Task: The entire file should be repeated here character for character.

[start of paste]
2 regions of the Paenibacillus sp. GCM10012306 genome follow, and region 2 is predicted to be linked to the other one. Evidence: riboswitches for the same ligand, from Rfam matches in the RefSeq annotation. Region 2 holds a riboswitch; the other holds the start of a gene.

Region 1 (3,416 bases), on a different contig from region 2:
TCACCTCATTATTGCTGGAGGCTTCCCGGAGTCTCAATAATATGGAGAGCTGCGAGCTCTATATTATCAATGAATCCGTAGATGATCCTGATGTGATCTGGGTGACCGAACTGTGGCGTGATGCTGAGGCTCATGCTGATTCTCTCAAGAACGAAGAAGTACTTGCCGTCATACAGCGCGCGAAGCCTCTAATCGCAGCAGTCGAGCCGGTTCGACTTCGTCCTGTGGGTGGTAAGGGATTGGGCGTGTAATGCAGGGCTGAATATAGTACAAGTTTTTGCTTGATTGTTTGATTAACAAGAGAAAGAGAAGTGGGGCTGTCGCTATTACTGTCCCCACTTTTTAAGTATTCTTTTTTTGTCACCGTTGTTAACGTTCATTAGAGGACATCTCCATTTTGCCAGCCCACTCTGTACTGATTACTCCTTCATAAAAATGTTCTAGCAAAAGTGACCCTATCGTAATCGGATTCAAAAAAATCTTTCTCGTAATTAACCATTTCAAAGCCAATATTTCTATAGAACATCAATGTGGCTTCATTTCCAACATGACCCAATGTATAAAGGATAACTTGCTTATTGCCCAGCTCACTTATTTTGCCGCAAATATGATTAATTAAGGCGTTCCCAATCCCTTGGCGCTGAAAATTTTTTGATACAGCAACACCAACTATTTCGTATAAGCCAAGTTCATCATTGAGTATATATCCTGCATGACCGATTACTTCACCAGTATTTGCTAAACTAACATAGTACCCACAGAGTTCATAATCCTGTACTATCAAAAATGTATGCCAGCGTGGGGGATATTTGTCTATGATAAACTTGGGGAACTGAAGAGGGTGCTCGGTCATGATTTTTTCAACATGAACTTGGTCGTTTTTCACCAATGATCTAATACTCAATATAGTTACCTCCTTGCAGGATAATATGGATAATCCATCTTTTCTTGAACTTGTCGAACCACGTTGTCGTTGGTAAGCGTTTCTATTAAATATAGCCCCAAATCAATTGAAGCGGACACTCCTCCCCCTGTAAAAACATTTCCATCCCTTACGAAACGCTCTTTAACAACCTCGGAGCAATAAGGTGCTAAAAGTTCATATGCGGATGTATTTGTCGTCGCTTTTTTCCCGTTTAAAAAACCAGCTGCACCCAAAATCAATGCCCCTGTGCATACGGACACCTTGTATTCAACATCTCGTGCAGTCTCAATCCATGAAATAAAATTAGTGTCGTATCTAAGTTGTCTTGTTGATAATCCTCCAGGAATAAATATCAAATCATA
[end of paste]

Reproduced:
2 regions of the Paenibacillus sp. GCM10012306 genome follow, and region 2 is predicted to be linked to the other one. Evidence: riboswitches for the same ligand, from Rfam matches in the RefSeq annotation. Region 2 holds a riboswitch; the other holds the start of a gene.

Region 1 (3,416 bases), on a different contig from region 2:
TCACCTCATTATTGCTGGAGGCTTCCCGGAGTCTCAATAATATGGAGAGCTGCGAGCTCTATATTATCAATGAATCCGTAGATGATCCTGATGTGATCTGGGTGACCGAACTGTGGCGTGATGCTGAGGCTCATGCTGATTCTCTCAAGAACGAAGAAGTACTTGCCGTCATACAGCGCGCGAAGCCTCTAATCGCAGCAGTCGAGCCGGTTCGACTTCGTCCTGTGGGTGGTAAGGGATTGGGCGTGTAATGCAGGGCTGAATATAGTACAAGTTTTTGCTTGATTGTTTGATTAACAAGAGAAAGAGAAGTGGGGCTGTCGCTATTACTGTCCCCACTTTTTAAGTATTCTTTTTTTGTCACCGTTGTTAACGTTCATTAGAGGACATCTCCATTTTGCCAGCCCACTCTGTACTGATTACTCCTTCATAAAAATGTTCTAGCAAAAGTGACCCTATCGTAATCGGATTCAAAAAAATCTTTCTCGTAATTAACCATTTCAAAGCCAATATTTCTATAGAACATCAATGTGGCTTCATTTCCAACATGACCCAATGTATAAAGGATAACTTGCTTATTGCCCAGCTCACTTATTTTGCCGCAAATATGATTAATTAAGGCGTTCCCAATCCCTTGGCGCTGAAAATTTTTTGATACAGCAACACCAACTATTTCGTATAAGCCAAGTTCATCATTGAGTATATATCCTGCATGACCGATTACTTCACCAGTATTTGCTAAACTAACATAGTACCCACAGAGTTCATAATCCTGTACTATCAAAAATGTATGCCAGCGTGGGGGATATTTGTCTATGATAAACTTGGGGAACTGAAGAGGGTGCTCGGTCATGATTTTTTCAACATGAACTTGGTCGTTTTTCACCAATGATCTAATACTCAATATAGTTACCTCCTTGCAGGATAATATGGATAATCCATCTTTTCTTGAACTTGTCGAACCACGTTGTCGTTGGTAAGCGTTTCTATTAAATATAGCCCCAAATCAATTGAAGCGGACACTCCTCCCCCTGTAAAAACATTTCCATCCCTTACGAAACGCTCTTTAACAACCTCGGAGCAATAAGGTGCTAAAAGTTCATATGCGGATGTATTTGTCGTCGCTTTTTTCCCGTTTAAAAAACCAGCTGCACCCAAAATCAATGCCCCTGTGCATACGGACACCTTGTATTCAACATCTCGTGCAGTCTCAATCCATGAAATAAAATTAGTGTCGTATCTAAGTTGTCTTGTTGATAATCCTCCAGGAATAAATATCAAATCATA